<p>One of the most common mistakes that investors make is to fall victim to what is called “anchoring bias”. Advanced Micro Devices (NASDAQ: AMD) stock is one of the best examples of how harmful that bias can be.
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Anchoring bias is not limited to investing. It is simply an overconfidence in the first information we receive. For example, if we see a TV that costs $ 3,000, the next TV that costs “only” $ 1,200 seems cheaper. Had we seen a $ 400 TV first, however, our perception of the $ 1200 price would be very different.
For investors, it is often past prices that drive anchoring bias. Think of a stock that once traded at $ 50 but now trades at $ 15. It seems like an opportunity. It’s on sale. “It’s cheaper.”
Rarely, however, is any of the arguments true. After all, the stock market updates its prices based on the investor’s reaction to new information. The $ 50 stock at $ 15 is not the same stock as it was at $ 50.
Again, the AMD stock is a perfect example of how this prejudice can lead investors to miss out on big profits. During a dizzying run from 2016 low, the AMD stock has repeatedly looked as if it has gone too far. It has repeatedly looked too expensive. It has repeatedly acted as an obvious candidate for profit.
Admittedly, all of these things have sometimes been true – at least from a short-term perspective. But over that stretch, AMD has consistently made new highs. With another, more modest withdrawal seemingly at the end, I think the pattern will be repeated.
The Incredible Run in AMD Stock
In February 2016, AMD shares traded below $ 2. Less than five years later, it’s now at $ 84.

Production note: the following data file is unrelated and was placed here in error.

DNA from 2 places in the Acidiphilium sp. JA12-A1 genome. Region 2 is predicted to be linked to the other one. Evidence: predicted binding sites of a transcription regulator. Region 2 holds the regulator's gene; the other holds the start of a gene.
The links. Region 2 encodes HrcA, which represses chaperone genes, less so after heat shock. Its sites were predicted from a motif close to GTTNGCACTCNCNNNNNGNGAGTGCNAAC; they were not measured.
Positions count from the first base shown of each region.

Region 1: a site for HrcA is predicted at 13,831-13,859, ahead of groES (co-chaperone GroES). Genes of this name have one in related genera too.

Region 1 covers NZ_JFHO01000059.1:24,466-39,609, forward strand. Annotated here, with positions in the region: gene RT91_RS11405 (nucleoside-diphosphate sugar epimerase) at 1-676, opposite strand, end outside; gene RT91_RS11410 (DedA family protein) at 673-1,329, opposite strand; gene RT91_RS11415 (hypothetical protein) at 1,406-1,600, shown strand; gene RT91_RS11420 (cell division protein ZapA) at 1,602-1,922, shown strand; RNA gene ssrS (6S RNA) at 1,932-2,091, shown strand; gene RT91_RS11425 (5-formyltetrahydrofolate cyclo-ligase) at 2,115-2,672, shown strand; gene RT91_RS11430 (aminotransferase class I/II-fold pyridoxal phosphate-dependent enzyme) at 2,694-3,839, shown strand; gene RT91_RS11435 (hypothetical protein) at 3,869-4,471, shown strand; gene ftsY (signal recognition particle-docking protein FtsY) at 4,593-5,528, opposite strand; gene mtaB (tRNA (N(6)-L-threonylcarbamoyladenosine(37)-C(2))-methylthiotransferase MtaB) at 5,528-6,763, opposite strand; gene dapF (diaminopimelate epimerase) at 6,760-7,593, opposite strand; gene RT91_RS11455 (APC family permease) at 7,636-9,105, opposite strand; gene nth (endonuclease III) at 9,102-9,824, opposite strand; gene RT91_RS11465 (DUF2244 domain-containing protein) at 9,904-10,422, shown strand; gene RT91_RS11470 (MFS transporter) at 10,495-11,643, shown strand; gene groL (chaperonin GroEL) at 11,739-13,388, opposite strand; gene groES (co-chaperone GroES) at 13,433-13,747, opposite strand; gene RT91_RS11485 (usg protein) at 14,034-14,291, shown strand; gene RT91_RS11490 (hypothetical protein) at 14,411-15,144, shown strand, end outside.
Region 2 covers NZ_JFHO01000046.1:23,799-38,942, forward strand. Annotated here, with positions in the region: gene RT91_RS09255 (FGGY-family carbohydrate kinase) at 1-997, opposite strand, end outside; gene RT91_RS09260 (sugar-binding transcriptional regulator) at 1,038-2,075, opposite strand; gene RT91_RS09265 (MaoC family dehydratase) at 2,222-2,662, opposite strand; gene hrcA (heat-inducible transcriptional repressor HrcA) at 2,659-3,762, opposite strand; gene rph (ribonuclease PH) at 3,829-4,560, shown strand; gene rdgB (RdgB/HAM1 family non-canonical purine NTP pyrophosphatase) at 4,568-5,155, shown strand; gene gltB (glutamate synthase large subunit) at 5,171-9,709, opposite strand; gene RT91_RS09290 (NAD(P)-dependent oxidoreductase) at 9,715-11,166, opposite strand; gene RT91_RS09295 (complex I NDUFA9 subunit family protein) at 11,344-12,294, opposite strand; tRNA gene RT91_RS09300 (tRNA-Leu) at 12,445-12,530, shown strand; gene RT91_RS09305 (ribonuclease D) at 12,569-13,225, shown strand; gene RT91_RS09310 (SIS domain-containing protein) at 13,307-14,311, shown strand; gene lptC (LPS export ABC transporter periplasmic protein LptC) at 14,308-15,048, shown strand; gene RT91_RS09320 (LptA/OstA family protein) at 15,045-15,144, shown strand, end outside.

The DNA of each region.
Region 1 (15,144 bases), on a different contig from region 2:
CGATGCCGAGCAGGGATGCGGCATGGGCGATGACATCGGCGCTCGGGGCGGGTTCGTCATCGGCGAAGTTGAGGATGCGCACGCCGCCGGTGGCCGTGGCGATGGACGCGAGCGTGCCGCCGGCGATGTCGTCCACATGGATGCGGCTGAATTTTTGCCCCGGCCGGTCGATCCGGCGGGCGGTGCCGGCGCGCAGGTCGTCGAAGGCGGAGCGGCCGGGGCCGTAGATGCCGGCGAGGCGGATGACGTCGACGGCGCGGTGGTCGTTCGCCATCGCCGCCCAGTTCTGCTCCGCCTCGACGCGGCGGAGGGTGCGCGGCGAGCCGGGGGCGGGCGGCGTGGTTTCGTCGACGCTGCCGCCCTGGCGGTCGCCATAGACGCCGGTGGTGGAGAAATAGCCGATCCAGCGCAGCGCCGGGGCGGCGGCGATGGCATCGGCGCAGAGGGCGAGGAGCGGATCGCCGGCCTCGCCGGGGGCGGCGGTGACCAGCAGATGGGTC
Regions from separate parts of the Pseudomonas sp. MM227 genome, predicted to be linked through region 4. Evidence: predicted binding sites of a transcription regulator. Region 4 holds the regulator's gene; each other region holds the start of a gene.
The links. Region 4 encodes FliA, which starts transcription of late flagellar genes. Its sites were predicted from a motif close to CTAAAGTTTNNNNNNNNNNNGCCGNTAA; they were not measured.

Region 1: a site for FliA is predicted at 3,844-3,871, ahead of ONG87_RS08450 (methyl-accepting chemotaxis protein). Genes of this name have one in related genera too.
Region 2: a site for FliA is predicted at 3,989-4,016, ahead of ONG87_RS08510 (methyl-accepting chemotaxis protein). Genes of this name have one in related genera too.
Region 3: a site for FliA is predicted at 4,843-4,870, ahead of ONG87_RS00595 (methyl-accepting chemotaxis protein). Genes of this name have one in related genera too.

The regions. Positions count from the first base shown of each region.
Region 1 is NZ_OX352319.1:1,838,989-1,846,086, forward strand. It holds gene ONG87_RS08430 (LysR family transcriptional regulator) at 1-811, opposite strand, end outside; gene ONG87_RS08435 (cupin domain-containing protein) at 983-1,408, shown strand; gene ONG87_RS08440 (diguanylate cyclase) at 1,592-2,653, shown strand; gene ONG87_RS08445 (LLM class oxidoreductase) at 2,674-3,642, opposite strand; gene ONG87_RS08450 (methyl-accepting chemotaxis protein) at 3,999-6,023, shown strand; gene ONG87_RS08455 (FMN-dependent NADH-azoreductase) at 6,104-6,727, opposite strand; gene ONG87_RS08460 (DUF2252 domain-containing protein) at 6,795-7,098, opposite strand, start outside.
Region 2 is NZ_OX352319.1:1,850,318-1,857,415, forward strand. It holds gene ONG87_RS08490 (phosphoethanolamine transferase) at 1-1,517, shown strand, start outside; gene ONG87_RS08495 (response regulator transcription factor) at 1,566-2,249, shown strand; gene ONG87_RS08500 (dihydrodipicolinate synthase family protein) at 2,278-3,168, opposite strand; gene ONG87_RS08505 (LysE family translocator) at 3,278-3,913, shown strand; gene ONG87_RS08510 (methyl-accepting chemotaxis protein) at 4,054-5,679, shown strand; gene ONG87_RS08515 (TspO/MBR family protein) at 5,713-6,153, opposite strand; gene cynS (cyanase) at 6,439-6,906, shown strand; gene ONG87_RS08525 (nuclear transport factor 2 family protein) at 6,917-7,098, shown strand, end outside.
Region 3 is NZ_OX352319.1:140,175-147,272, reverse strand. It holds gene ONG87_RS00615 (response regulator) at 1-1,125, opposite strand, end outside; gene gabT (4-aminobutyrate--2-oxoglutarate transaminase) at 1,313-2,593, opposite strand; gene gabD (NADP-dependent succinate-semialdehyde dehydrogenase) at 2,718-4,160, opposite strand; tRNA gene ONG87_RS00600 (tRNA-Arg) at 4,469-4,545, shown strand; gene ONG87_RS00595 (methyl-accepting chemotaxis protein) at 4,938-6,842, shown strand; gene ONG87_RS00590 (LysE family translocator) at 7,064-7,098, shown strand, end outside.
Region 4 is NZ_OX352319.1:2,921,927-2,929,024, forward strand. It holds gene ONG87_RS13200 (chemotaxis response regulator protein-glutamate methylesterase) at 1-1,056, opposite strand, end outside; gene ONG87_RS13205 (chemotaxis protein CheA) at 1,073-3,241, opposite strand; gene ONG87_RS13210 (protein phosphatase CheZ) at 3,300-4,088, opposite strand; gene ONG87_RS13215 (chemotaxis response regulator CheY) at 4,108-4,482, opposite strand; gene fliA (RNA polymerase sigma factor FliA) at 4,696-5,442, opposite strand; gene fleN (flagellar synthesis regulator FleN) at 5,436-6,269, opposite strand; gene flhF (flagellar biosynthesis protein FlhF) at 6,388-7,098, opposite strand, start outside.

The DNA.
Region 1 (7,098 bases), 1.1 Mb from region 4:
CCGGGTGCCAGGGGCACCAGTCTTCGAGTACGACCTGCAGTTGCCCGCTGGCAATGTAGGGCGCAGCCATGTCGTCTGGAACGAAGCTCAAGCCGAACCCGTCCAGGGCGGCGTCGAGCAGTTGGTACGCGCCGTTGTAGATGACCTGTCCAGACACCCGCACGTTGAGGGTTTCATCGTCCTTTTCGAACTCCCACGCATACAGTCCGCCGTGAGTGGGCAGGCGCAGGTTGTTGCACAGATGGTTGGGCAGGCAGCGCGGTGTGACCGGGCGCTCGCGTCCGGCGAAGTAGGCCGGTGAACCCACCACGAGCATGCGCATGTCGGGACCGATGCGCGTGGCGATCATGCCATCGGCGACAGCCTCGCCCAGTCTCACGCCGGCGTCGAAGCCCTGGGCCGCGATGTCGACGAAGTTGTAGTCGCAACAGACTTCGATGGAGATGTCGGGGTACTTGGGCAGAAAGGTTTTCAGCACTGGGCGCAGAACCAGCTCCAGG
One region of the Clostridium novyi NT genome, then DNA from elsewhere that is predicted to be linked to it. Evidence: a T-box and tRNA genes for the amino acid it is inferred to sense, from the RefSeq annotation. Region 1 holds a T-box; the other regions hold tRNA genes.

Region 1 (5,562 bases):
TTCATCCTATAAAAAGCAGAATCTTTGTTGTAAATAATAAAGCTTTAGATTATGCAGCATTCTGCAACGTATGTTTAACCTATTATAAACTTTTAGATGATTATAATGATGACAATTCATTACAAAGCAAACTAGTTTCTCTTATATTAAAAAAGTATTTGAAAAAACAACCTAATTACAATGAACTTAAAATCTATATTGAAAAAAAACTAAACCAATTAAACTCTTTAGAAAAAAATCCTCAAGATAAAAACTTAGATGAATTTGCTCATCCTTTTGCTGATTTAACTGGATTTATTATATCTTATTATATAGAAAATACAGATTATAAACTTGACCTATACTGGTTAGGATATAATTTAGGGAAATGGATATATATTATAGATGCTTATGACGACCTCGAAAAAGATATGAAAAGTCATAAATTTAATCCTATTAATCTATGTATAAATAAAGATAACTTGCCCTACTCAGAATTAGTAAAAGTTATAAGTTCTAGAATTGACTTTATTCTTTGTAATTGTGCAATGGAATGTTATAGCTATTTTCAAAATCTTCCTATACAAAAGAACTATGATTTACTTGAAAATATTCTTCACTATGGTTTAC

There are no tricks behind these wins either. There is no reverse split. AMD has accumulated more than 4700% from its lowest intraday on February 11, 2016.
Throughout the stretch, investors could have believed – and really believed – that the run was coming to an end. Thanks to a sizzling earnings report in April 2016, AMD more than doubled in two and a half months. It doubled again in August.
At the end of 2016, AMD was over $ 11 – an increase of more than 500% from the February situation. Sure, that meant the drive was over.
In fact, for a time it was. The AMD stock actually fell 9.3% in 2017 and ended the year just over $ 10. But the stock took only one breath. In both 2018 and 2019, AMD was the best-performing stock in the S&P 500. It collected another 85% in 2020 and placed it in fourth place among the components in the index.
Millions of investors constantly ignored the stock due to anchoring bias. They hoped it would pull back to $ 3 or $ 10 or $ 15. Sometimes it did: AMD saw major downsides in March this year and in the fourth quarter of 2018. But usually it just kept rising. Investors who thought the stock had “gone too far, too fast” or were “too expensive” continued to miss.
This time is no different
Of course, I do not think that AMD will gain another 4700% in the next five years. But the same broad principle applies.
After its modest rally, the AMD stock does not seem cheap. It is traded at 51x next year’s results. It has put out a historic rally over the past five years. It hardly seems like a bargain.
But AMD shares should have put up an incredible rally. It is an incredibly different company. At the beginning of 2016, the company was an advanced chip company that could only compete on cost and mainly served a seemingly dying market for personal computers.
The sign above the door is the same, but this is not the same company. The Ryzen line makes AMD a real force in computers. EPYC moved the company to the lucrative data center market, and Radeon GPUs (graphics processing devices) make AMD a force in gaming.
What AMD stock costs in 2016, 2018 or in March have no bearing – none – on what it’s worth now. What is important is what the future holds.
It looks very bright. This is a company that will now benefit from several megatrends. It’s one of the biggest potential winners of this decade, a decade I call “Roaring 2020s.”
That’s why the AMD stock is at $ 84. And that’s why it can go even higher – just as it has for almost five years now.
At the time of publication, neither Matt McCall nor the InvestorPlace Research Staff member who is primarily responsible for this article (either directly or indirectly) holds any positions in the securities mentioned in the article.
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